If our calendar year could be compared to a basketball game, we're at about half time. Halftime is a chance to pause and reflect. What's the score? How is the other team playing? How are you playing? You probably went on the court with an objective. Maybe the objective is to win. Or maybe the object is to not lose by 30 points. Whatever the objective is, now is the time to take stock of the score, your performance and how you can make adjustments to finish strong.
The decision to buy or lease your car means finding the balance between what fits into your lifestyle, what you value and what makes economic sense.
Putting too much weight on one of those variables can put you in a less than ideal position. For example, not considering the economics and only considering your lifestyle and what you want could look like you buying a car that you can't really afford.
Be discerning. Question assumptions and conventional wisdom. Don't just assume that tax benefits benefit everyone. Run the numbers. Think for yourself.
If you’re trying to pad a savings account (or multiple savings accounts), it can be daunting and overwhelming. The first thing you need to do is figure out how much you need to save.
I was sitting down with a client and friend yesterday and she was talking me about how she finally decided to automate most of her life. Amazon will automatically ship household goods each month, the staples she needs each week for groceries will be sent automatically, and her paycheck gets split amongst different accounts as soon as she gets paid. The first part of her rationale was since the technology exists so we may as well leverage it. The second part of it was her realizing she didn't need to involve herself in all the tedium of her life.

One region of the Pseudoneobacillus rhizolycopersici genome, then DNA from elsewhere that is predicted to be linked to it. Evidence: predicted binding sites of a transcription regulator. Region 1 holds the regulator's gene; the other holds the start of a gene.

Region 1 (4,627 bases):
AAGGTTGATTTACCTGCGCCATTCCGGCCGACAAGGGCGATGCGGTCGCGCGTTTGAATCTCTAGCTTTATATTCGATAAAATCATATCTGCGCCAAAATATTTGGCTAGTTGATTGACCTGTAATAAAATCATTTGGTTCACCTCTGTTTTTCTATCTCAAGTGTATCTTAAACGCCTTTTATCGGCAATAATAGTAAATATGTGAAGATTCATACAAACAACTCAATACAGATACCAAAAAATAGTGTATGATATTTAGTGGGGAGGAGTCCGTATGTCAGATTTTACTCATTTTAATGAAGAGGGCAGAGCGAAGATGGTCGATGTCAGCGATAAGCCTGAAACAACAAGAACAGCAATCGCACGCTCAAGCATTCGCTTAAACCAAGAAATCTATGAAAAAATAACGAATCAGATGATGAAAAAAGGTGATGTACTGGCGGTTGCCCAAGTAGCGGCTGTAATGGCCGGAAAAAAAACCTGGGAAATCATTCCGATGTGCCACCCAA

One of the first concepts I learned while studying economics is a phrase made popular by the economist Milton Friedman: "There is no free lunch". An Econ professor once wrote it on the white board in all caps and it's stuck with me ever since.
Knowing your credit score is straight forward. You can sign up for an app like Credit Karma and they'll give you credit score. If you apply for a mortgage, the broker will run your credit and they'll tell you your credit score.
Getting your score isn't the problem, the allusiveness lies in understanding how your credit score is actually calculated. The exact formula used to calculate your credit score is like Coca Cola's secret recipe; it's not public information. We do know that calculation consists of five different elements and the weight or level of impact each elements has.
You've probably heard your accountant or that one friend who totally has their shit together talk about how you should be saving for retirement in an IRA. And like a good adult, you probably make all the right noises at the right times to suggest you understand what the hell they're talking about. In case you've been living a lie because you don't really know what the hell an IRA is, I'm here to free you from the shackles of your own confusion.
So let's go balls deep into the non-sensical world of IRAs.
There are three different ways to get bookkeeping set up for your small business: do it yourself, hire someone or a combination of the two.